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Bad, But Still Pretty Good - 60%

Deadwired, June 23rd, 2007

If you're confused, I'll explain. When Devin Townsend started Strapping Young Lad, he did so not only to vent his anger, but to throw playful jabs at the rather odd cliches of Metal. However, before SYL put out the landmark "City," they produced this album. It sounds... how can I put this?

If you could teach a piece of shit to play Paganini, that's what this album would sound like. At times, the music is almost completely unlistenable because of how weird and unbalanced the mix sounds sometimes. There's a hell of a lot of chug, but it's in the vein of Godflesh. The drums have an almost super-sonic approach which gives them relatively little weight, and instead the palm mute grooves are usually what carries the rhythm. As far as the music itself goes, some of the riffs on this album range from mediocre to downright boring.

It all sounds so bad, I know. So, why the 60% score? Some of the chorus' in this album are some of the most flavorful and melodic you will ever hear if you give the album a complete once-over. "S.Y.L." has a thrashy little riff that's rather standard, and switches off to groove every now and then with Devin Townsend screaming and growling his vocal chords out, and then BAM: at about 2:10, Devin drops an amazing melody with fantastic synth back-drops as he shouts his anthem, "I see the coming of a new time, past your shit by far." "In the Rainy Season" continues in the same manner. There's a riff that has several Meshuggah overtones, and shifts into a chorus melody much like "Zen" from "Alien" if you're familiar with it. While songs like "Critic" don't have a sweeping melody caught up in the chorus, the synth backdrop provides a nice palette for pseudo-melodic guitars to work with.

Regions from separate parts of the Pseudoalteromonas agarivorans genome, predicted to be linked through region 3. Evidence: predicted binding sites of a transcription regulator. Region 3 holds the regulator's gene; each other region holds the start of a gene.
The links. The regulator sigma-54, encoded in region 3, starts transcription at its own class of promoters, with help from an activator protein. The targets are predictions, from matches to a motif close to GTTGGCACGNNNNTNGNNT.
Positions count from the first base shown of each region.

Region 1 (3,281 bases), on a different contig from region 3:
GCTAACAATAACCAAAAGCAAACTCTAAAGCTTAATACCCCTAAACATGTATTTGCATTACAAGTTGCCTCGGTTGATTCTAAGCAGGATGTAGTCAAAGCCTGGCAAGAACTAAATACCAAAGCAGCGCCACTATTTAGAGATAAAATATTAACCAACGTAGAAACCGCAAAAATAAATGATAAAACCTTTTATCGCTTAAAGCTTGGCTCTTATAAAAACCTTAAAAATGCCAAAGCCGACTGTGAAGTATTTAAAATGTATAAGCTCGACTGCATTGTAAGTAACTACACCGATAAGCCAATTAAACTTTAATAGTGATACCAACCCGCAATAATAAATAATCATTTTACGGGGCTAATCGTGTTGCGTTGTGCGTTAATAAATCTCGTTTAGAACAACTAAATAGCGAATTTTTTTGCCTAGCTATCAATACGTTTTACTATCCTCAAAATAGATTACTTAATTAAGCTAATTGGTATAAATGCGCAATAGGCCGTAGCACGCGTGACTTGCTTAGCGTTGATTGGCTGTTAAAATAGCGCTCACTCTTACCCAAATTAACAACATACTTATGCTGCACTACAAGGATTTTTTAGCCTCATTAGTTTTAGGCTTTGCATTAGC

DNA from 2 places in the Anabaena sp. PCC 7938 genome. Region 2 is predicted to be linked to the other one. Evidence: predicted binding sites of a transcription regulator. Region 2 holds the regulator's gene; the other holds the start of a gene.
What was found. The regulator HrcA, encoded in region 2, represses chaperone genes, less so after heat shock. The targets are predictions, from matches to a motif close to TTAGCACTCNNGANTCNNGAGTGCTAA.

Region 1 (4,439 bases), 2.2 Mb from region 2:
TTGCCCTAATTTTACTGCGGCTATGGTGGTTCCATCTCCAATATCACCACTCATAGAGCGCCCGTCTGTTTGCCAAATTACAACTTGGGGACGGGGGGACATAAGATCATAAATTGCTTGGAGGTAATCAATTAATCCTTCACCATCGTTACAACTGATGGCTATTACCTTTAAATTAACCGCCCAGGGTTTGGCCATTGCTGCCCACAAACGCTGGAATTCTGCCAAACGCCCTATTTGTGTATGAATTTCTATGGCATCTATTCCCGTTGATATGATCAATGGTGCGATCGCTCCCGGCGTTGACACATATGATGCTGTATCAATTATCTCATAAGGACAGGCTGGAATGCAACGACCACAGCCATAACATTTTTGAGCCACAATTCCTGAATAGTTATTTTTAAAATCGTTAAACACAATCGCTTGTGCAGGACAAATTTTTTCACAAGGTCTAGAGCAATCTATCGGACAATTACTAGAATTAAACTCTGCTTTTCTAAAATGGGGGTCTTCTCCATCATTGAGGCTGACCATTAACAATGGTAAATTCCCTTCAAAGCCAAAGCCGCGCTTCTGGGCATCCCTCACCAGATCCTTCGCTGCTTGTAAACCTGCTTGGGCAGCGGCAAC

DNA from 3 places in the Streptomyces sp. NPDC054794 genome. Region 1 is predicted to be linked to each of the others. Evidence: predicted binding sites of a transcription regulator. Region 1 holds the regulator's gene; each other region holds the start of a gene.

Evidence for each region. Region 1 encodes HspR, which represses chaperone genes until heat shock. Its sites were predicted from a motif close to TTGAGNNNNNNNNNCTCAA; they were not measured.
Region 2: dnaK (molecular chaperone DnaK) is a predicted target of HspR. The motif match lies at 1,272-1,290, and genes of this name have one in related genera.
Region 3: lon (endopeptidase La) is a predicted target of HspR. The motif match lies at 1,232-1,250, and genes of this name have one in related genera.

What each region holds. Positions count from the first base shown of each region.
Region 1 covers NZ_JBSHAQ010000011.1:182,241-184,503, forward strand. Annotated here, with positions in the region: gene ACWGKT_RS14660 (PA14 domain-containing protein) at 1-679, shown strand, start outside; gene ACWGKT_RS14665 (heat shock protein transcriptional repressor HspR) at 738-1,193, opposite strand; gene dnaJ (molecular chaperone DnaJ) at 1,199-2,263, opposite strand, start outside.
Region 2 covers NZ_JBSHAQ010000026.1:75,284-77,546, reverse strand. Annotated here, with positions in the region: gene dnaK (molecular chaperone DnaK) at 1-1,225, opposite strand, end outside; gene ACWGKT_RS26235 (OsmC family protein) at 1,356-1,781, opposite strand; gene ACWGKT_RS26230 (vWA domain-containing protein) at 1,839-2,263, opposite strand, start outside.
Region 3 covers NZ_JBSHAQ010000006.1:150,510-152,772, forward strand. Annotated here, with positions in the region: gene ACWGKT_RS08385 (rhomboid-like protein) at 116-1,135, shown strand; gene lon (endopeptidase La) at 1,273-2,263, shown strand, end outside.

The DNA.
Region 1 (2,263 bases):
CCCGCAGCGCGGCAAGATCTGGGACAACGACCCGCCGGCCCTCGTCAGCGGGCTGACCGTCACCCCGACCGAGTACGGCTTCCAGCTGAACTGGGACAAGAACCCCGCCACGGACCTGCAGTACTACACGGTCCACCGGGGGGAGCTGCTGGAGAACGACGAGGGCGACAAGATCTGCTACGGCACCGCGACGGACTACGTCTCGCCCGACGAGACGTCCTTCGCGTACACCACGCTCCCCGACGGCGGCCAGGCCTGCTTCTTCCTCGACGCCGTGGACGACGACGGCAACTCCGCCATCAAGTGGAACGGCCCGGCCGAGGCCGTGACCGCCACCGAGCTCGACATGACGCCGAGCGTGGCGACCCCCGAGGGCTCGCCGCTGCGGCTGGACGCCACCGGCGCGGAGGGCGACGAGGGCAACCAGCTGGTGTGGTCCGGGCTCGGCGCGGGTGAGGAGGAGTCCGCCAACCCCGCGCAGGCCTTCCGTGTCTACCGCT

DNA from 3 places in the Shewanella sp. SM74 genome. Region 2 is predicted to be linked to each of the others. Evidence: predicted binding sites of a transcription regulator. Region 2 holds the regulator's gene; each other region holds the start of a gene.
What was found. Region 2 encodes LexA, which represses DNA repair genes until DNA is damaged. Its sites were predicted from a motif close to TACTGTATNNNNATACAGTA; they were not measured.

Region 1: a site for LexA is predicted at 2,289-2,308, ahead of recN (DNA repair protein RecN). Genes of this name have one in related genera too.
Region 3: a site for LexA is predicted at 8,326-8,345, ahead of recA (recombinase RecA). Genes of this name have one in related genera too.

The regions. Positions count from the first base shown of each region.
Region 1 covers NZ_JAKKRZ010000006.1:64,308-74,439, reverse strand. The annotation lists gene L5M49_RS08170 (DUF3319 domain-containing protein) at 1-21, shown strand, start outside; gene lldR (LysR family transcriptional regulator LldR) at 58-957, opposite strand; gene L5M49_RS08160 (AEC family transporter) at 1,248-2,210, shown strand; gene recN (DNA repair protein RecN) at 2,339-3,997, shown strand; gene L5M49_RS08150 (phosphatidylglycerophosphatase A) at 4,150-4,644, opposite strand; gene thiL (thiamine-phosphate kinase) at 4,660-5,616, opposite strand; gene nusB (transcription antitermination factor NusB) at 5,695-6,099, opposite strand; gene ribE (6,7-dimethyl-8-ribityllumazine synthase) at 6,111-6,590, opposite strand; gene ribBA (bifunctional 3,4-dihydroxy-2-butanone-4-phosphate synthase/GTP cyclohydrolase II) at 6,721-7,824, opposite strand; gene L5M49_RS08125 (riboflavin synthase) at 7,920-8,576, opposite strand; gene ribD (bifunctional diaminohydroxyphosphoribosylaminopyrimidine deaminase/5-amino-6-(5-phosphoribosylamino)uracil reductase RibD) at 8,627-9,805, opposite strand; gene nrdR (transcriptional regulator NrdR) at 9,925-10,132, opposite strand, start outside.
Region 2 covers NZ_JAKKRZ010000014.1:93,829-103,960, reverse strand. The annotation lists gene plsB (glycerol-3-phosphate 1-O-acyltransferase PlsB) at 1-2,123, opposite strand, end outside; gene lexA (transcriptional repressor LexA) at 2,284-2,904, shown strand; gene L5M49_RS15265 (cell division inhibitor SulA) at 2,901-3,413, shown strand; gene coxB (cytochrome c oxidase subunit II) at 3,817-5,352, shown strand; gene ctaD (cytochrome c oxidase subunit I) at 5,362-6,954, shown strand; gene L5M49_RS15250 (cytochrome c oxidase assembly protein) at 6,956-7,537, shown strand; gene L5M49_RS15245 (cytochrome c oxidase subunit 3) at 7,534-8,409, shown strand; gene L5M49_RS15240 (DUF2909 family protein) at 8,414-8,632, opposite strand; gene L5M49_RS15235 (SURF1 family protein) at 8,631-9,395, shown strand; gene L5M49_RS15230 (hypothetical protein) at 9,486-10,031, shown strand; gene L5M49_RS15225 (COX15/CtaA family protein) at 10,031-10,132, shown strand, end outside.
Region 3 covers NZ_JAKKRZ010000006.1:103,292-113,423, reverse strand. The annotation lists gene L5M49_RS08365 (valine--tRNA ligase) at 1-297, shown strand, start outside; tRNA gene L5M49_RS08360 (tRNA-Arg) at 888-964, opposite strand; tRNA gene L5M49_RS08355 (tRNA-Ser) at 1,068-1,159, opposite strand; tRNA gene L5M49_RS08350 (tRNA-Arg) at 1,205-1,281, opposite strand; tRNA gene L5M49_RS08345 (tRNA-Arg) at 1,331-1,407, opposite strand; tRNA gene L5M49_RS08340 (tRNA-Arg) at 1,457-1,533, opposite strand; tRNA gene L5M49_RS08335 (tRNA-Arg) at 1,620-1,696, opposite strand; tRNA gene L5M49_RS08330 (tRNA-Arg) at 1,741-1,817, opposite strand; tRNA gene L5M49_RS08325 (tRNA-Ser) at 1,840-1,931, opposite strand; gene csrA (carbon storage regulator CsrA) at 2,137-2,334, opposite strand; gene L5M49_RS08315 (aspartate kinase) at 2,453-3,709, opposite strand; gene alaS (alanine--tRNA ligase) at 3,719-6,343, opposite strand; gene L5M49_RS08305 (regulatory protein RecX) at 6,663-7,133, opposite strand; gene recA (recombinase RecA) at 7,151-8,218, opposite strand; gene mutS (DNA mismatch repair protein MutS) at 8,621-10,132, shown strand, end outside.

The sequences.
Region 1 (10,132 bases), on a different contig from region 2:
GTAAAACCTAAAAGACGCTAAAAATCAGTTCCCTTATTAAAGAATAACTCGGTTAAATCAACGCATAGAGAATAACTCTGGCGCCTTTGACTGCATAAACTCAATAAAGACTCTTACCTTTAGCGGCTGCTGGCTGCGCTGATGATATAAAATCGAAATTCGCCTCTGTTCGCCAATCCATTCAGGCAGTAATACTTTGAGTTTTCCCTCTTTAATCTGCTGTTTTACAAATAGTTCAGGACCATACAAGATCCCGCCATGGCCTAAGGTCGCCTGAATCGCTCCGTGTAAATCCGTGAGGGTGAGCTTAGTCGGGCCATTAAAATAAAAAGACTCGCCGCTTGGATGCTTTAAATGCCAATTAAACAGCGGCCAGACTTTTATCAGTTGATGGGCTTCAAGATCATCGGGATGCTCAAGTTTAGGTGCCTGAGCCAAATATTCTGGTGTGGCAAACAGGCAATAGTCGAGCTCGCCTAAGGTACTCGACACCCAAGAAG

Not to mention, there are several songs on this album that have some extreme potential, like "Drizzlehell." While, on a modern-day production job it would probably be a metal anthem, all the distortion is drowned out by a completely mechanized and annoying, constant drum beats. "Happy Camper" would've also been another genius track if the production would've given it enough time to elevate from anything besides ultimate clutter.

There's one more redeeming aspect about this album as well: the sense of humor. The hidden track "Satan's Ice Cream Truck" might be worth the price of this album alone, or even the hilarious lyrics to "Happy Camper." The entire album, however, is filled to the brim with jocular jabs as cliches that infiltrate metal. In the right context, it can either change your perception of the album if you view the lyrics in a comical light, rather than: "Why the fuck is he swearing every fucking second? Fuck!"

While by no means a gem or an instant classic, there are quite a few redeeming aspects of this album. However, nearly the whole of SYL's discography is literally light years ahead of this album.